Apple and Google are trying to stop AirTag stalking

Apple and Google are teaming up to prevent the misuse of Bluetooth location-tracking devices like Apple’s AirTag. 

Due to numerous reports of people misusing such products for activities like stalking, the tech giants have drafted a specification proposal to notify Android and Apple devices to unauthorized tracking detection and alerts. Companies like Samsung, Tile, Chipolo, eufy Security, and Pebblebee have expressed support. Feedback from manufacturers and advocacy groups has also been incorporated into the proposal and submitted to the Internet Engineering Task Force for review. 

Of the development, Ron Huang, Apple’s vice president of Sensing and Connectivity, said:

“This new industry specification builds upon the AirTag protections, and through collaboration with Google, results in a critical step forward to help combat unwanted tracking across iOS and Android.”

AirTags and their abuse potential 

AirTags were launched in 2021 with the simple purpose of helping people keep track of their things. With prices starting at $29, users can throw the tiny disc in their luggage or attach it to their keys and simply check their phones if they misplace something. It utilizes Bluetooth signals and Apple’s crowdsourced Find My network map to locate missing items.

It all sounds very convenient and innocent, but the potential for abuse was high, and reports suggest people did indeed start using them for nefarious purposes, especially in the area of domestic violence.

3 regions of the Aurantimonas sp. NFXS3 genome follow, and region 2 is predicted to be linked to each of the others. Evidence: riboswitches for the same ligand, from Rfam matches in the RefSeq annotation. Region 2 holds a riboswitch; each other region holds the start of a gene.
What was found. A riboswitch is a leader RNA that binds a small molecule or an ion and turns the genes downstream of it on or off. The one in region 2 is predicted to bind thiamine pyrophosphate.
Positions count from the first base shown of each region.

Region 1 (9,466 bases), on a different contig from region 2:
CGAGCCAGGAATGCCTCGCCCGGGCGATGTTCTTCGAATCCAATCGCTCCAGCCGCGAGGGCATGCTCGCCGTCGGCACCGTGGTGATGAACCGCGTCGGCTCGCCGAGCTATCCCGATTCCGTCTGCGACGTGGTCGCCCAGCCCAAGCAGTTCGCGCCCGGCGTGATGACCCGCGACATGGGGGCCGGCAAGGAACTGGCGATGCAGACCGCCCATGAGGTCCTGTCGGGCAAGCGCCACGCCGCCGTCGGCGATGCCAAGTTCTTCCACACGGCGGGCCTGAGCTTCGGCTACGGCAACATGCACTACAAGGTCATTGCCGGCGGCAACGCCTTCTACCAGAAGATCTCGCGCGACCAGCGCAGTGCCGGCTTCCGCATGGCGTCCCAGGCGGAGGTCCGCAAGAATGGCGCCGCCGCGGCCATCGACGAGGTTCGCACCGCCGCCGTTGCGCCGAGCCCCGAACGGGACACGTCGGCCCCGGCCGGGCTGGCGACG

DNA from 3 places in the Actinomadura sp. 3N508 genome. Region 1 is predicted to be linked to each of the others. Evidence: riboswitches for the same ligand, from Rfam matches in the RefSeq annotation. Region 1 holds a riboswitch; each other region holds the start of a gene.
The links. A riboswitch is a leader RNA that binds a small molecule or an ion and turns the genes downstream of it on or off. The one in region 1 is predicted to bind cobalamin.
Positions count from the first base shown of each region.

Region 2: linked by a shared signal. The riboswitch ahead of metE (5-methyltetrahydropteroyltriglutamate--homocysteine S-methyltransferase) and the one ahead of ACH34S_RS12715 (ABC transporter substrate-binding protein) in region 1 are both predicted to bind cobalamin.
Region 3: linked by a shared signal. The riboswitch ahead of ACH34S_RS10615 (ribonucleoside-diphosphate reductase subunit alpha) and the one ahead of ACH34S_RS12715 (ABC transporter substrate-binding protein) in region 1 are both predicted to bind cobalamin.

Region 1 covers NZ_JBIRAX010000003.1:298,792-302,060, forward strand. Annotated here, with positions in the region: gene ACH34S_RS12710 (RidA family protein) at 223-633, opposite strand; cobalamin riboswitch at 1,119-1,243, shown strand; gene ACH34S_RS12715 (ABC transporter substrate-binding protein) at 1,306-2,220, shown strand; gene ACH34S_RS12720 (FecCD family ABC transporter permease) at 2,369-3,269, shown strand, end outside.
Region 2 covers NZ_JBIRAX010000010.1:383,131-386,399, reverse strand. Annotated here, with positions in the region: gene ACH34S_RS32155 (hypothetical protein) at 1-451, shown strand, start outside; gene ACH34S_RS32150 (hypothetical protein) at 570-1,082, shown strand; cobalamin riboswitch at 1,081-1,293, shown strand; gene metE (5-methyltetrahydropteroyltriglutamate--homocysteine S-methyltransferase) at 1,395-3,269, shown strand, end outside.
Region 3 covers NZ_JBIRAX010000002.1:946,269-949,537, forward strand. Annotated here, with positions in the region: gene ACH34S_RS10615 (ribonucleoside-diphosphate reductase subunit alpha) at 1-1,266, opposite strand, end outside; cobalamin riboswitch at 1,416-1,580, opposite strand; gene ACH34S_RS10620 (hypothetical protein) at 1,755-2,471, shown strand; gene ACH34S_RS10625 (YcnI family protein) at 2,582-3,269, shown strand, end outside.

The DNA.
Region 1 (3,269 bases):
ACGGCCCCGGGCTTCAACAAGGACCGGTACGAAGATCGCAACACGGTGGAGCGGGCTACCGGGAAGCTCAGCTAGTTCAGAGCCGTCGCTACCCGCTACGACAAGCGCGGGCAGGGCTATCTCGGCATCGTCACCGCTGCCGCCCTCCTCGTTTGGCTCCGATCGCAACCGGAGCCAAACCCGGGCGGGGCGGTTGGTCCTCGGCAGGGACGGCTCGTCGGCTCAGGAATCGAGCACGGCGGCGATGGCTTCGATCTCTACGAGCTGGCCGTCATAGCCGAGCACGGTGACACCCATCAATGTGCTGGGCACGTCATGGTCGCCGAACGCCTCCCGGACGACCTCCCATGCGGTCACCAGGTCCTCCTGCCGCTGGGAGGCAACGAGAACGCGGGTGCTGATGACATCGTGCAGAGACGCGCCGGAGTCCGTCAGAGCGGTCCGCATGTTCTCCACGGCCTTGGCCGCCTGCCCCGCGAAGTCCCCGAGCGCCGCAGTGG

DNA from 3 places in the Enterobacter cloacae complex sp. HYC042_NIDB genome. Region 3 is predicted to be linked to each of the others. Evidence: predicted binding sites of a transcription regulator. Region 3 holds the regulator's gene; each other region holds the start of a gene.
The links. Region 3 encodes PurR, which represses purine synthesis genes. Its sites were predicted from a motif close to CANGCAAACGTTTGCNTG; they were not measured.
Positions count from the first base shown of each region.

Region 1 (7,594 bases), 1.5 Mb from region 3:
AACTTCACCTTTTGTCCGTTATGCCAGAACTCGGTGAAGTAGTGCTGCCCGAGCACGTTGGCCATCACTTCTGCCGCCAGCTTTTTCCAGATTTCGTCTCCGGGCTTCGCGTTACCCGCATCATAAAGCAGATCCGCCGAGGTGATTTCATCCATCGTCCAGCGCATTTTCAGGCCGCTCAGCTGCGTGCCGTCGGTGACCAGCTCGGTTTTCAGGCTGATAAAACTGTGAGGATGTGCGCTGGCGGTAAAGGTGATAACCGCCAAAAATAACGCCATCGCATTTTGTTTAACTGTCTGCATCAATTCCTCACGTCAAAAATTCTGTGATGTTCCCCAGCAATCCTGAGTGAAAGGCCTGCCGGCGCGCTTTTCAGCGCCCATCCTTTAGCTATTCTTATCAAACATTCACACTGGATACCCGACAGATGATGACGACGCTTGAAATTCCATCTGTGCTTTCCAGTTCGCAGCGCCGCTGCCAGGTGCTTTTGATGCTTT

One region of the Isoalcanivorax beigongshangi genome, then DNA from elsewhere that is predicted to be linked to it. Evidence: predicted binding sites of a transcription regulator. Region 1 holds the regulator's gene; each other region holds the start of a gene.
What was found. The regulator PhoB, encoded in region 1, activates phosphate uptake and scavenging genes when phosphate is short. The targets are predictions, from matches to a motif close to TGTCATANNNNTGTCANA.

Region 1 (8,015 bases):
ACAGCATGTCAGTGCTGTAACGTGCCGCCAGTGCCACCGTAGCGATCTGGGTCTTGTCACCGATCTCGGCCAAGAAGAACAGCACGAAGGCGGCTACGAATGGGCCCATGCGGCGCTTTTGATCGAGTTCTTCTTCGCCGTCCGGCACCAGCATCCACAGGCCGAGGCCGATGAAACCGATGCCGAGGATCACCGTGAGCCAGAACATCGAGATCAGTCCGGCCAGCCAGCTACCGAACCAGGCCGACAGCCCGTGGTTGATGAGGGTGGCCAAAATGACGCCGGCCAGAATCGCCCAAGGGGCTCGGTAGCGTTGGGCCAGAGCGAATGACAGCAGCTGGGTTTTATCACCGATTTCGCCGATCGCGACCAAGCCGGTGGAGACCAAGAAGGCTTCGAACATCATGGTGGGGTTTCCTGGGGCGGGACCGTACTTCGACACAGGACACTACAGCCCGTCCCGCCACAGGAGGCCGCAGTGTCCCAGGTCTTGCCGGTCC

According to CNN, two women sued Apple in 2022, claiming that two previous romantic partners had used AirTags to stalk them. One woman said her partner hid the device in the wheel well of the tire of her car, while the other said her ex-husband planted it in her child’s backpack to keep track of their whereabouts. In another horrific case, a woman used an AirTag to track her cheating boyfriend and subsequently murdered him

How the specification will work

If someone happens to be in the vicinity of an AirTag or tracking device they didn’t set up; they’ll receive an alert on their phone informing them that a nearby AirTag has been separated from its owner. It will also provide instructions on how to locate and disable the device. 

The tech community and abuse advocates have welcomed the move to create a specification for misuse. In Apple and Google’s press release, Erica Olsen, the senior director of the National Network to End Domestic Violence’s Safety Net Project said: 

“These new standards will minimize opportunities for abuse of this technology and decrease the burden on survivors in detecting unwanted trackers. We are grateful for these efforts and look forward to continuing to work together to address unwanted tracking and misuse.”

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